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UBC Theses and Dissertations

Determination of the lysine bioavailability from cereal food sources in healthy school-aged children Caballero de la Peña, Katia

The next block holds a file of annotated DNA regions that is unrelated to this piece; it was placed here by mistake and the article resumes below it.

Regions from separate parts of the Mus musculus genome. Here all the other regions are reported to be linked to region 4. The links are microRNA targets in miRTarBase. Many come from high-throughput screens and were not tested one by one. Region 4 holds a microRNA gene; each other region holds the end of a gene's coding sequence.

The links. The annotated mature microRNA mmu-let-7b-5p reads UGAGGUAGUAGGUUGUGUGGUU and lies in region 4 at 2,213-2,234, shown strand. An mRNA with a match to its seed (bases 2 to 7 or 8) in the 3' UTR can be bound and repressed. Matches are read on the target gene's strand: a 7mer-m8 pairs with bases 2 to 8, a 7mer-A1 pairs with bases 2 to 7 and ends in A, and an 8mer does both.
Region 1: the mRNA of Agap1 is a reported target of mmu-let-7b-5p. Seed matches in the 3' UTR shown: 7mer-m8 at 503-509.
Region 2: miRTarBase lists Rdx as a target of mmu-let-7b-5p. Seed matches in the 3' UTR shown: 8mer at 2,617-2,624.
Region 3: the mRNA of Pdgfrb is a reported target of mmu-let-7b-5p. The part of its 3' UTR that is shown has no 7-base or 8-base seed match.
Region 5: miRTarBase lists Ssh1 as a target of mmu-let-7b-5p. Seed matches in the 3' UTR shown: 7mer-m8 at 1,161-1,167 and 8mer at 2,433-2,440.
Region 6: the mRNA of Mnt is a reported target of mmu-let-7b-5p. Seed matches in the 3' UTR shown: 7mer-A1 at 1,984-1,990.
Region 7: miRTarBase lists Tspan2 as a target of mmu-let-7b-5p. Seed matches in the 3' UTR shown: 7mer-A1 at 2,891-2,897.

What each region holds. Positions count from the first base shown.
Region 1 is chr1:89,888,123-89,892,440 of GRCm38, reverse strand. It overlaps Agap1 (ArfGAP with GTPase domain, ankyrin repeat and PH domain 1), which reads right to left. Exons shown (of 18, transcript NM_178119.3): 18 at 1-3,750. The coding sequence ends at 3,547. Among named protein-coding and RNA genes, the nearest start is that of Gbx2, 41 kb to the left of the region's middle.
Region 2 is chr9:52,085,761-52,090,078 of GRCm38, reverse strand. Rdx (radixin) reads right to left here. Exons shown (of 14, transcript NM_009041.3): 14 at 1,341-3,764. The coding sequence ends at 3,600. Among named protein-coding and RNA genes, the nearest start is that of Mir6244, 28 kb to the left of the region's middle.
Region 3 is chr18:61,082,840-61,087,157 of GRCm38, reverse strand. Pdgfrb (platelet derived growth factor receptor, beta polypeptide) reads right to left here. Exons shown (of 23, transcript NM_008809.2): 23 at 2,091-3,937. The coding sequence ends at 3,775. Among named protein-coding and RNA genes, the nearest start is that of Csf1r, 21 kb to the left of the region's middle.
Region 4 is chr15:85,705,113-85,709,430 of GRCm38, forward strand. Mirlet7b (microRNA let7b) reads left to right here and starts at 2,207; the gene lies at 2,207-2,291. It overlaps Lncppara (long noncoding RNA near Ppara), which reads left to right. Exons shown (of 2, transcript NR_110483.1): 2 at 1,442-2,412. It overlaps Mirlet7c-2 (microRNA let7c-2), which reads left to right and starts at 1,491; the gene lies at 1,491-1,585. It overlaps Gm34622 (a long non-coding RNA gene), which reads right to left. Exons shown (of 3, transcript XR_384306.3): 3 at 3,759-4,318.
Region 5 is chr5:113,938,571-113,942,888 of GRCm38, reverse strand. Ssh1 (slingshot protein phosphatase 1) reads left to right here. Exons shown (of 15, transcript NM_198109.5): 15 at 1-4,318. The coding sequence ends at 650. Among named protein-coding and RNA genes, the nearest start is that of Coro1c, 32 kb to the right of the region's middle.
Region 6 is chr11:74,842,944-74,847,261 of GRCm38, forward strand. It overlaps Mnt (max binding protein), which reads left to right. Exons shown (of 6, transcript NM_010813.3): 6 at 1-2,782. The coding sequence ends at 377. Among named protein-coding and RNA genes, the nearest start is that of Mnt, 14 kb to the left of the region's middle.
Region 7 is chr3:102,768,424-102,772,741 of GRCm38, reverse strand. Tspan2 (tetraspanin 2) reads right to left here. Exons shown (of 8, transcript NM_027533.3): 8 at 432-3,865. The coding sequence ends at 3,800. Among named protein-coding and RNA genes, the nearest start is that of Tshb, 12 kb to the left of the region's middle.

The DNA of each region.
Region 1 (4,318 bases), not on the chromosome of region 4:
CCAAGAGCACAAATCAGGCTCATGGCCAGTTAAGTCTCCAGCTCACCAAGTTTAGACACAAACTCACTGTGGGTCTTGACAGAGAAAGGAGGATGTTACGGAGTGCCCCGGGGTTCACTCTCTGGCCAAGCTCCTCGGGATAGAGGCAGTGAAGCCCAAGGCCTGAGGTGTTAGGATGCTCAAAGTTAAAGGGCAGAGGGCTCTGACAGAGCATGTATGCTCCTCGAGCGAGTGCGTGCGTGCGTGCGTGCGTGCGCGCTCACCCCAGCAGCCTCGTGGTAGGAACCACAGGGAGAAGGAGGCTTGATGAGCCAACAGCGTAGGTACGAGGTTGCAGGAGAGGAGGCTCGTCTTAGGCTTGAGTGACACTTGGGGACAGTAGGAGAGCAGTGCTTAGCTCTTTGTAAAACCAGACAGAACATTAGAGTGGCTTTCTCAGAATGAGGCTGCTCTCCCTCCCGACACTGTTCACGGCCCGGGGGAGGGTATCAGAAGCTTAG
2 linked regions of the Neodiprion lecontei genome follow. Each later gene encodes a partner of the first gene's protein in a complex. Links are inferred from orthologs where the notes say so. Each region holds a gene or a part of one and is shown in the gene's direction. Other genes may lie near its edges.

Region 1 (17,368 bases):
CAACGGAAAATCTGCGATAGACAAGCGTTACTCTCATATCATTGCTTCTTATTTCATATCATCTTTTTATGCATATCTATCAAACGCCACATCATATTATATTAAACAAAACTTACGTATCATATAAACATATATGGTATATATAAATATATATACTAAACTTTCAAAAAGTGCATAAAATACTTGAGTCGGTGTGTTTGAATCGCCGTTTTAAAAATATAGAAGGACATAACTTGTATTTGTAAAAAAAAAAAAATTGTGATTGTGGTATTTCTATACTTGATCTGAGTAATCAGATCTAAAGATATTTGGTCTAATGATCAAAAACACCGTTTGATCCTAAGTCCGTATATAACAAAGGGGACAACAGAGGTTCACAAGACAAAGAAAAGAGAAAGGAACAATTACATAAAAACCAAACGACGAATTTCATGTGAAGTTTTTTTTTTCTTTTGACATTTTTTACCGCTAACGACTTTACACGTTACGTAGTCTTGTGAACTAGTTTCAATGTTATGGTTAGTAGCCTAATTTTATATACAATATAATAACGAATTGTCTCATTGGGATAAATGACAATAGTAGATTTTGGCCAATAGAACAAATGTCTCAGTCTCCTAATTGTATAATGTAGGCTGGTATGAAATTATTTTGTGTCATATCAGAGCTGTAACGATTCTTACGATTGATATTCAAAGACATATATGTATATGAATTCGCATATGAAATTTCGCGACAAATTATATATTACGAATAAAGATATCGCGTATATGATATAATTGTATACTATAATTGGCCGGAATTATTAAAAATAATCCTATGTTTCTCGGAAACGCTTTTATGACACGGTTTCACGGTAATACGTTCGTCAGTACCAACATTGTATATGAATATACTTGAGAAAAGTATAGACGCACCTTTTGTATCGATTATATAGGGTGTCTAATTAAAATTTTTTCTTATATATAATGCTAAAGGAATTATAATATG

Background: Cereal grains provide essential nutrients and dietary energy (38-80% daily) as part of staple diets globally. Proteins in cereals contain relatively low amounts of lysine, an essential amino acid, which can potentially limit growth in children. Losses within digestion, absorption and utilization combined with losses from cooking may further decrease bioavailable lysine. Objectives: To assess lysine bioavailability from commonly consumed foods (white rice, oats, corn, black beans, and whole milk) in healthy school-aged children; and to determine the effects of food matrix and cooking techniques on lysine bioavailability. Methods: Using a repeated-measured design and a stable isotope-based technique (Indicator Amino Acid Oxidation, IAAO), three experiments were conducted where 5-6 children aged 6-10y participated per experiment (totaling 143 study days) to evaluate lysine bioavailability from test foods. The effects of food matrix and cooking techniques were analyzed using in-vitro assays - Differential Scanning Calorimeter (DSC) for starch retrogradation and colorimeter for Maillard Reaction Products (MRPs) formation. Results: Lysine bioavailability from rice was high (97%), but consuming rice cold reduced it to 86.1%. DSC analysis showed that cold rice samples had retrograded starch within their food matrix. Lysine bioavailability was high in milk (103.7%) compared to black beans (81.5%). When oats were consumed as oatmeal (moist-heat cooking), lysine bioavailability was 92.7%; when the same oats were prepared as granola (dry-heat cooking), lysine bioavailability was reduced to 43.2%. A similar pattern was observed for corn atole (moist-heat cooking) had a higher lysine bioavailability (96.8%) than corn tortillas (dry-heat cooking) (75.4%). Color change analysis showed a higher magnitude of browning for granola (68%) compared to oatmeal, and for tortilla (17%) compared to atole, suggesting possible formation of reaction compounds and brown pigments derived from Maillard reaction leading to reduced bioavailability. Conclusion: Lysine was highly bioavailable within warm and moist-heat cooked foods, whereas reduced bioavailability was observed when foods were consumed cold and cooked using dry-heat. With the lysine bioavailability data obtained from this dissertation, improved dietary recommendations that meet lysine requirements from foods can be developed for children who consume a predominantly cereal/plant-based diet.

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